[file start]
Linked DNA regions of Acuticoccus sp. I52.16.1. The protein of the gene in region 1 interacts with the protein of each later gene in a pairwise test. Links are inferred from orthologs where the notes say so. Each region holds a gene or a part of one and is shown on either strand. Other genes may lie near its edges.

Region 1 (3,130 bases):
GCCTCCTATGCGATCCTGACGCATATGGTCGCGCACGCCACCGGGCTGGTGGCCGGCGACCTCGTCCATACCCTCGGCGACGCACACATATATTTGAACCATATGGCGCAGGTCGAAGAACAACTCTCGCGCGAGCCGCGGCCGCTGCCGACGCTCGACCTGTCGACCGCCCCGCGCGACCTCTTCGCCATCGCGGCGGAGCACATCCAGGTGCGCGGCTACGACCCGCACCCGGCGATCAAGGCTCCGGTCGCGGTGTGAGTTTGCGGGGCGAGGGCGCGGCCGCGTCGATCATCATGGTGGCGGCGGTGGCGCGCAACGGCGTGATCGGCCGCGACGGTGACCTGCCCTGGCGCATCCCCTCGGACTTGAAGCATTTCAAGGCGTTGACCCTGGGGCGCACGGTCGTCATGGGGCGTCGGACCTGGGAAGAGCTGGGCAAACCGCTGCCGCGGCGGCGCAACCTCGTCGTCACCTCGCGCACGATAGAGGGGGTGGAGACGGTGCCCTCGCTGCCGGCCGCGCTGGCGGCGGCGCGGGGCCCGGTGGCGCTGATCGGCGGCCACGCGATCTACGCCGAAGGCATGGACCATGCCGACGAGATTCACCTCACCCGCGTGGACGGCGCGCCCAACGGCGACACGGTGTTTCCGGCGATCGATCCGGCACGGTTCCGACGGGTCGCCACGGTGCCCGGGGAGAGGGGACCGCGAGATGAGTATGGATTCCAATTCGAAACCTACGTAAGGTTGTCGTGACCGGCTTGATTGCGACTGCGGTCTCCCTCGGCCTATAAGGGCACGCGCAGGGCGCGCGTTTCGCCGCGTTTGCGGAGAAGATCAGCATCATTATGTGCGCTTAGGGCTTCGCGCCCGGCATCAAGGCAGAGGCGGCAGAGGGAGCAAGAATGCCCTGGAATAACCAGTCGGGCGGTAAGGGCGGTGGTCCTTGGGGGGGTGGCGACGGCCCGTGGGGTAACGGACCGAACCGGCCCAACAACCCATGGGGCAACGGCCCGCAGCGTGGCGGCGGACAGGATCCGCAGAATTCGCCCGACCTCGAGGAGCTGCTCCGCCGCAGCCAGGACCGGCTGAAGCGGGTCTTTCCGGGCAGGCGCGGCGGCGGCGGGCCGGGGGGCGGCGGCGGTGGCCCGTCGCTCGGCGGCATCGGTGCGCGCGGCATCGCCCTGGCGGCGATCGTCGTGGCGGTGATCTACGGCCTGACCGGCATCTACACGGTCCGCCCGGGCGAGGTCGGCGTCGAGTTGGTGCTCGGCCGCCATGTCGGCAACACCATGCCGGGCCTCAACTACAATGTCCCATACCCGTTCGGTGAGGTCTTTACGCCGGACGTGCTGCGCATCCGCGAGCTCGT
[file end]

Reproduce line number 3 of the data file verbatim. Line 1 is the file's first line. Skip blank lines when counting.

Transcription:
GCCTCCTATGCGATCCTGACGCATATGGTCGCGCACGCCACCGGGCTGGTGGCCGGCGACCTCGTCCATACCCTCGGCGACGCACACATATATTTGAACCATATGGCGCAGGTCGAAGAACAACTCTCGCGCGAGCCGCGGCCGCTGCCGACGCTCGACCTGTCGACCGCCCCGCGCGACCTCTTCGCCATCGCGGCGGAGCACATCCAGGTGCGCGGCTACGACCCGCACCCGGCGATCAAGGCTCCGGTCGCGGTGTGAGTTTGCGGGGCGAGGGCGCGGCCGCGTCGATCATCATGGTGGCGGCGGTGGCGCGCAACGGCGTGATCGGCCGCGACGGTGACCTGCCCTGGCGCATCCCCTCGGACTTGAAGCATTTCAAGGCGTTGACCCTGGGGCGCACGGTCGTCATGGGGCGTCGGACCTGGGAAGAGCTGGGCAAACCGCTGCCGCGGCGGCGCAACCTCGTCGTCACCTCGCGCACGATAGAGGGGGTGGAGACGGTGCCCTCGCTGCCGGCCGCGCTGGCGGCGGCGCGGGGCCCGGTGGCGCTGATCGGCGGCCACGCGATCTACGCCGAAGGCATGGACCATGCCGACGAGATTCACCTCACCCGCGTGGACGGCGCGCCCAACGGCGACACGGTGTTTCCGGCGATCGATCCGGCACGGTTCCGACGGGTCGCCACGGTGCCCGGGGAGAGGGGACCGCGAGATGAGTATGGATTCCAATTCGAAACCTACGTAAGGTTGTCGTGACCGGCTTGATTGCGACTGCGGTCTCCCTCGGCCTATAAGGGCACGCGCAGGGCGCGCGTTTCGCCGCGTTTGCGGAGAAGATCAGCATCATTATGTGCGCTTAGGGCTTCGCGCCCGGCATCAAGGCAGAGGCGGCAGAGGGAGCAAGAATGCCCTGGAATAACCAGTCGGGCGGTAAGGGCGGTGGTCCTTGGGGGGGTGGCGACGGCCCGTGGGGTAACGGACCGAACCGGCCCAACAACCCATGGGGCAACGGCCCGCAGCGTGGCGGCGGACAGGATCCGCAGAATTCGCCCGACCTCGAGGAGCTGCTCCGCCGCAGCCAGGACCGGCTGAAGCGGGTCTTTCCGGGCAGGCGCGGCGGCGGCGGGCCGGGGGGCGGCGGCGGTGGCCCGTCGCTCGGCGGCATCGGTGCGCGCGGCATCGCCCTGGCGGCGATCGTCGTGGCGGTGATCTACGGCCTGACCGGCATCTACACGGTCCGCCCGGGCGAGGTCGGCGTCGAGTTGGTGCTCGGCCGCCATGTCGGCAACACCATGCCGGGCCTCAACTACAATGTCCCATACCCGTTCGGTGAGGTCTTTACGCCGGACGTGCTGCGCATCCGCGAGCTCGT